Non-Market Valuation Across Space And Time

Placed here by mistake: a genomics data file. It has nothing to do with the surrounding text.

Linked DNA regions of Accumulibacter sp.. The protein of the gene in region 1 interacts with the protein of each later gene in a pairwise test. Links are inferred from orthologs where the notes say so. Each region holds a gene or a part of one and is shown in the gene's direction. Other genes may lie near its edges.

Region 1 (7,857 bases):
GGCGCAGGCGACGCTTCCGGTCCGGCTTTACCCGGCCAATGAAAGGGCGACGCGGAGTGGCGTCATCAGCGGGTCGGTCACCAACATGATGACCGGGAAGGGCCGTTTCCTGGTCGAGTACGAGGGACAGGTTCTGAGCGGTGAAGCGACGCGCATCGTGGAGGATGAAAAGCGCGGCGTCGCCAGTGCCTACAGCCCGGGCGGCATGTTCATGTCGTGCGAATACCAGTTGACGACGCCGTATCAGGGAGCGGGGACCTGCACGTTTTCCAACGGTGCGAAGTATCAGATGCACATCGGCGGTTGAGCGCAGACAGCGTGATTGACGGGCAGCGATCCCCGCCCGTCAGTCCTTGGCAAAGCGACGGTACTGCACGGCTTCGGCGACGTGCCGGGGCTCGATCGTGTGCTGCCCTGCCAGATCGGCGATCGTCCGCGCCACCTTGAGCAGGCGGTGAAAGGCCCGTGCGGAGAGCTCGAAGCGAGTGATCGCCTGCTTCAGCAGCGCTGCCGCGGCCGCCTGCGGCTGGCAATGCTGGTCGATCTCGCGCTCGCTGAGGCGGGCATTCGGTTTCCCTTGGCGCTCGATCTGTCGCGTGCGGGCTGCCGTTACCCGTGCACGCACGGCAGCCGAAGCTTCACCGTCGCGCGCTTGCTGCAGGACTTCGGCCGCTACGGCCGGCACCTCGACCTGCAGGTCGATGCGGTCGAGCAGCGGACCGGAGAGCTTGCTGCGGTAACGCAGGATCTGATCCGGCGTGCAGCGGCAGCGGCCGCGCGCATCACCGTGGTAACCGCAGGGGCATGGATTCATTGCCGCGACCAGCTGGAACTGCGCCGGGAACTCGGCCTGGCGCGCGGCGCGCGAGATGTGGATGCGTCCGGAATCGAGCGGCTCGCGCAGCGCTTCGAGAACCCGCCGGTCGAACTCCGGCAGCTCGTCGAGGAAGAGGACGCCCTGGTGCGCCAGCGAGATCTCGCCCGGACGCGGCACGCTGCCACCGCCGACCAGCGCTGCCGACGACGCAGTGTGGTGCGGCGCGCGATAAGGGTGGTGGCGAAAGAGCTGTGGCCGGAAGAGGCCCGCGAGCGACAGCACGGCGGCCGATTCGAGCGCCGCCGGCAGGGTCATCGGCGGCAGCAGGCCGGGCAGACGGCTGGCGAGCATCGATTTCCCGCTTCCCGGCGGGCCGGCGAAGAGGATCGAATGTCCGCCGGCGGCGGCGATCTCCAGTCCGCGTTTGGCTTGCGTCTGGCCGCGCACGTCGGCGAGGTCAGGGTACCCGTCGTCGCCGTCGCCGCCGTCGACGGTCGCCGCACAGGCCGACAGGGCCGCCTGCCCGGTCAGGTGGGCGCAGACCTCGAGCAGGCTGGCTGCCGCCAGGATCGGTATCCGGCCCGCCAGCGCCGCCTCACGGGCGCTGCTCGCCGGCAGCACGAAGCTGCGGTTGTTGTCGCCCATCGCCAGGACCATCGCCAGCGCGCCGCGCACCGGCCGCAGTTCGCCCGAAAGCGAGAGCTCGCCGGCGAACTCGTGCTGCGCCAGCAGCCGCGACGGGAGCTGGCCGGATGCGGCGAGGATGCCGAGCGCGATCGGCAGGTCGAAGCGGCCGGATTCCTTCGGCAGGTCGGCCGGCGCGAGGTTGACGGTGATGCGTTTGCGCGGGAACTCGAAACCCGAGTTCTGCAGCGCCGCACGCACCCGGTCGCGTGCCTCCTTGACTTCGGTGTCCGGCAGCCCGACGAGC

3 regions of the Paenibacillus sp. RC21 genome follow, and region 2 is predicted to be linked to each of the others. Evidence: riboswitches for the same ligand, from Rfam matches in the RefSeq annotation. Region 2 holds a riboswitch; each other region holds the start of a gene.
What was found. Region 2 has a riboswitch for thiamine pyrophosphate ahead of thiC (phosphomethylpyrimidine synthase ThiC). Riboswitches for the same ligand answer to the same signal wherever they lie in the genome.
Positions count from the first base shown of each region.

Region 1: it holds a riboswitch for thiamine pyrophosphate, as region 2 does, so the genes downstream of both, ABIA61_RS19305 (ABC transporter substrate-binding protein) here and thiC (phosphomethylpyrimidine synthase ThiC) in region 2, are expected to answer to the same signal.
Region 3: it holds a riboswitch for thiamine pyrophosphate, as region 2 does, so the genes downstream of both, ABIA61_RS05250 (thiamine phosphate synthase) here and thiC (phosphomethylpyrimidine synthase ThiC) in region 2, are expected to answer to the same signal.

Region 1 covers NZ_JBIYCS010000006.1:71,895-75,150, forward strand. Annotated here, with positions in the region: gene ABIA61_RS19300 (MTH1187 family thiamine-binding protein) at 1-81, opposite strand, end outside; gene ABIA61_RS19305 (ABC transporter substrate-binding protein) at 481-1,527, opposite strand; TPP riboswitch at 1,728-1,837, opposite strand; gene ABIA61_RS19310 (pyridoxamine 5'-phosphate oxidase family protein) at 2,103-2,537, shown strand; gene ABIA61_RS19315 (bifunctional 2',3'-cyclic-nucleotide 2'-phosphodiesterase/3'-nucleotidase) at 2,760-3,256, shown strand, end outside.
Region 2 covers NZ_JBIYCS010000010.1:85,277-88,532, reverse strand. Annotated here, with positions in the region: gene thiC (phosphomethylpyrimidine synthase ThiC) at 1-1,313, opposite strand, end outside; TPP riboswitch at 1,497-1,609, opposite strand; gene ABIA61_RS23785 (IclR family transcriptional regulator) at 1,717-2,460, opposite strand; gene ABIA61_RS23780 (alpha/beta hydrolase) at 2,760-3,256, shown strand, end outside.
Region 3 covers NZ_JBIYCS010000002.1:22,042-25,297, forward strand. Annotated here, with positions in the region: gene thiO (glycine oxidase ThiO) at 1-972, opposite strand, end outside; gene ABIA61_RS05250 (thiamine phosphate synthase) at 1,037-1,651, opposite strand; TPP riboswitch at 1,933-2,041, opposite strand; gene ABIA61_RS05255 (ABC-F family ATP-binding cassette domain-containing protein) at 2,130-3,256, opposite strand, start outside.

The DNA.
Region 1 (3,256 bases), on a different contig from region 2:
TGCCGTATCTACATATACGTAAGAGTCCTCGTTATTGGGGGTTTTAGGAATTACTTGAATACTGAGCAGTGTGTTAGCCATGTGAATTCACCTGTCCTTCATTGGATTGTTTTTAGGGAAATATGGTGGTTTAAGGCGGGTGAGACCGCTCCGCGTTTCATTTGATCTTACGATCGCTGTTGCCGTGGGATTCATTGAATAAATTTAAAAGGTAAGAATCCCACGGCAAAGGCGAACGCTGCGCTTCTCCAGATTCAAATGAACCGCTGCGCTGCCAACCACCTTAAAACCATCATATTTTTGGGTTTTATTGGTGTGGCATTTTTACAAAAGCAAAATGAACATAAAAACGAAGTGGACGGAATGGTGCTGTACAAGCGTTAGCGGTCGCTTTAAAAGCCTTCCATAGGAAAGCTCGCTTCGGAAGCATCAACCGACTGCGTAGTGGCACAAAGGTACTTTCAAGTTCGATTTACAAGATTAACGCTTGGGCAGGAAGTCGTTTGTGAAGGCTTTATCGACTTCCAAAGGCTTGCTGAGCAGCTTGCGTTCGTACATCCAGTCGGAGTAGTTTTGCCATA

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My dissertation provides new evidence and a new approach to identify the extent and implications of spatial and temporal heterogeneity in the valuation of non-market goods. My research adds dimensions to existing work in economics for pricing goods or features of goods when they cannot be transacted directly in the market. In two particularly policy relevant settings, my dissertation uses unusually rich data and a fine-scale identification strategy to examine the dynamics and spatial variation of non-market values. Chapter 1 extends existing small-area estimation techniques to estimate and map spatial variation in marginal returns to household assets in a developing-country setting; substantial variation exists indicating that poverty reduction efforts of asset-specific transfer schemes would improve with a spatially targeted strategy. The second chapter examines spatial heterogeneity in willingness to pay for air quality and uses those calculations to determine the distributional impacts of the 1990 CAAA. In Chapter 3, I exploit exogenous policy variation from the 1990 Clean Air Act Amendments (CAAA) in order to identify the speed at which air quality improvements are capitalized into housing prices and how preference-based sorting is related to that speed. As a whole, my dissertation contributes to the understanding of non-market values in such a way that can improve empirical policy evaluation and policy design.